, Volume 70, Issue 9, pp 553–562 | Cite as

Genome-wide association study identifies loci associated with milk leukocyte phenotypes following experimental challenge with Streptococcus uberis

  • Lydia Siebert
  • Margaret E. Staton
  • Susan Headrick
  • Mark Lewis
  • Barbara Gillespie
  • Charles Young
  • Raul A. Almeida
  • Stephen P. Oliver
  • Gina M. PighettiEmail author
Original Article


Mastitis is a detrimental disease in the dairy industry that decreases milk quality and costs upwards of $2 billion annually. Often, mastitis results from bacteria entering the gland through the teat opening. Streptococcus uberis is responsible for a high percentage of subclinical and clinical mastitis. Following an intramammary experimental challenge with S. uberis on Holstein cows (n = 40), milk samples were collected and somatic cell counts (SCC) were determined by the Dairy Herd Improvement Association Laboratory. Traditional genome-wide association studies (GWAS) have utilized test day SCC or SCC lactation averages to identify loci of interest. Our approach utilizes SCC collected following a S. uberis experimental challenge to generate three novel phenotypes: (1) area under the curve (AUC) of SCC for 0–7 days and (2) 0–28 days post-challenge; and (3) when SCC returned to below 200,000 cells/mL post-challenge (< 21 days, 21–28 days, or > 28 days). Polymorphisms were identified using Illumina’s BovineSNP50 v2 DNA BeadChip. Associations were tested using Plink software and identified 16 significant (p < 1.0 × 10−4) single-nucleotide polymorphisms (SNPs) across the phenotypes. Most significant SNPs were in genes linked to cell signaling, migration, and apoptosis. Several have been recognized in relation to infectious processes (ATF7, SGK1, and PACRG), but others less so (TRIO, GLRA1, CELSR2, TIAM2, CPE). Further investigation of these genes and their roles in inflammation (e.g., SCC) can provide potential targets that influence resolution of mammary gland infection. Likewise, further investigation of the identified SNP with mastitis and other disease phenotypes can provide greater insight to the potential of these SNP as genetic markers.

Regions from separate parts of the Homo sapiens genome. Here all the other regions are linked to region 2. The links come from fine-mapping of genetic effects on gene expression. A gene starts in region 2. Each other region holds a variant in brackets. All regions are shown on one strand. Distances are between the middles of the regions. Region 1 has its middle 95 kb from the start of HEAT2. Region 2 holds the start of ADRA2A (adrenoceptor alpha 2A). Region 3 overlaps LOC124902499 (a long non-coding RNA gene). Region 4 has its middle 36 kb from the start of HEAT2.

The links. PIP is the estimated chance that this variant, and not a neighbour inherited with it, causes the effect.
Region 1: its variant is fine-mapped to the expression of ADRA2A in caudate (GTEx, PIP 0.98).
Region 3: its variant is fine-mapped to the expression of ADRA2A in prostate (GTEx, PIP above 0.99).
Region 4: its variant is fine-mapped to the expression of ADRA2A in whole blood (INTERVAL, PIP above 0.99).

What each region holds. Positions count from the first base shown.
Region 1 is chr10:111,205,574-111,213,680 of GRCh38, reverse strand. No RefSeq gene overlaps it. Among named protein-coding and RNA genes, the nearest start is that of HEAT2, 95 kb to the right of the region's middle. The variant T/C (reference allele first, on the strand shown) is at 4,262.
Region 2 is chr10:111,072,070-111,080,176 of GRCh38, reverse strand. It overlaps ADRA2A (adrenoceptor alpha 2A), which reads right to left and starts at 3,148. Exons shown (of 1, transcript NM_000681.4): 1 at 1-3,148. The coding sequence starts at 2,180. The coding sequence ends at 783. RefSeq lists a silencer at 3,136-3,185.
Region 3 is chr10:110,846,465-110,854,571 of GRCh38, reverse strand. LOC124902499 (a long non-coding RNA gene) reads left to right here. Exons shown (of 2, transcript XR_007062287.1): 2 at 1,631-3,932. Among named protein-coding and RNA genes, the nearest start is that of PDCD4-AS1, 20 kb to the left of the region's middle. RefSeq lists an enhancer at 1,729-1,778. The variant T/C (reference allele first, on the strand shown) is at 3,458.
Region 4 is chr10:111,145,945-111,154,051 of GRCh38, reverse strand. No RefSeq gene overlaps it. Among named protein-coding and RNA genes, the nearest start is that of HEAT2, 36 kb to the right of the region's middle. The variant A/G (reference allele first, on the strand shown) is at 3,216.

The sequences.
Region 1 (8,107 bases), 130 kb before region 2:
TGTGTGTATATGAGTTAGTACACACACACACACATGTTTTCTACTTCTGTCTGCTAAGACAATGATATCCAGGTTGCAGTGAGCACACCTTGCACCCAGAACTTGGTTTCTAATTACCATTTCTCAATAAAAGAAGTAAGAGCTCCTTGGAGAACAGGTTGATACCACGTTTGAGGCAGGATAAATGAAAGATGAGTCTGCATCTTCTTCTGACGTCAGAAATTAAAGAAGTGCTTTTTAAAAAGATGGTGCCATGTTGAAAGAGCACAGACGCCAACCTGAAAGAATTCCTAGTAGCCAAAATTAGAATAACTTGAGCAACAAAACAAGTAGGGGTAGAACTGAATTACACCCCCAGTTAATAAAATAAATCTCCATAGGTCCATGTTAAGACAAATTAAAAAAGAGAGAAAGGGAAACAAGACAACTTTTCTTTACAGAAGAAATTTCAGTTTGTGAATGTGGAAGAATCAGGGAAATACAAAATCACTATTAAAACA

Mastitis Genetics GWAS S. uberis Candidate genes Post-partum 



The authors would like to thank Dr. Arnold Saxton of the department of Animal Science at the University of Tennessee for his assistance in converting the data format. A special thank you to the staff at the East Tennessee Research and Education Center Little River Unit for their aid in animal care and milking.

Funding information

The challenge portion of this study was supported by USDA-NIFA-AFRI (2011-67015-30168). The remaining portions of the study were supported by UTAgResearch and the AgInnovation fund.


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Copyright information

© Springer-Verlag GmbH Germany, part of Springer Nature 2018

Authors and Affiliations

  • Lydia Siebert
    • 1
  • Margaret E. Staton
    • 2
  • Susan Headrick
    • 1
  • Mark Lewis
    • 1
  • Barbara Gillespie
    • 1
  • Charles Young
    • 3
  • Raul A. Almeida
    • 1
  • Stephen P. Oliver
    • 1
    • 4
  • Gina M. Pighetti
    • 1
    Email author
  1. 1.Department of Animal ScienceThe University of TennesseeKnoxvilleUSA
  2. 2.Department of Entomology and Plant PathologyThe University of TennesseeKnoxvilleUSA
  3. 3.ZoetisFlorham ParkUSA
  4. 4.AgResearchThe University of TennesseeKnoxvilleUSA

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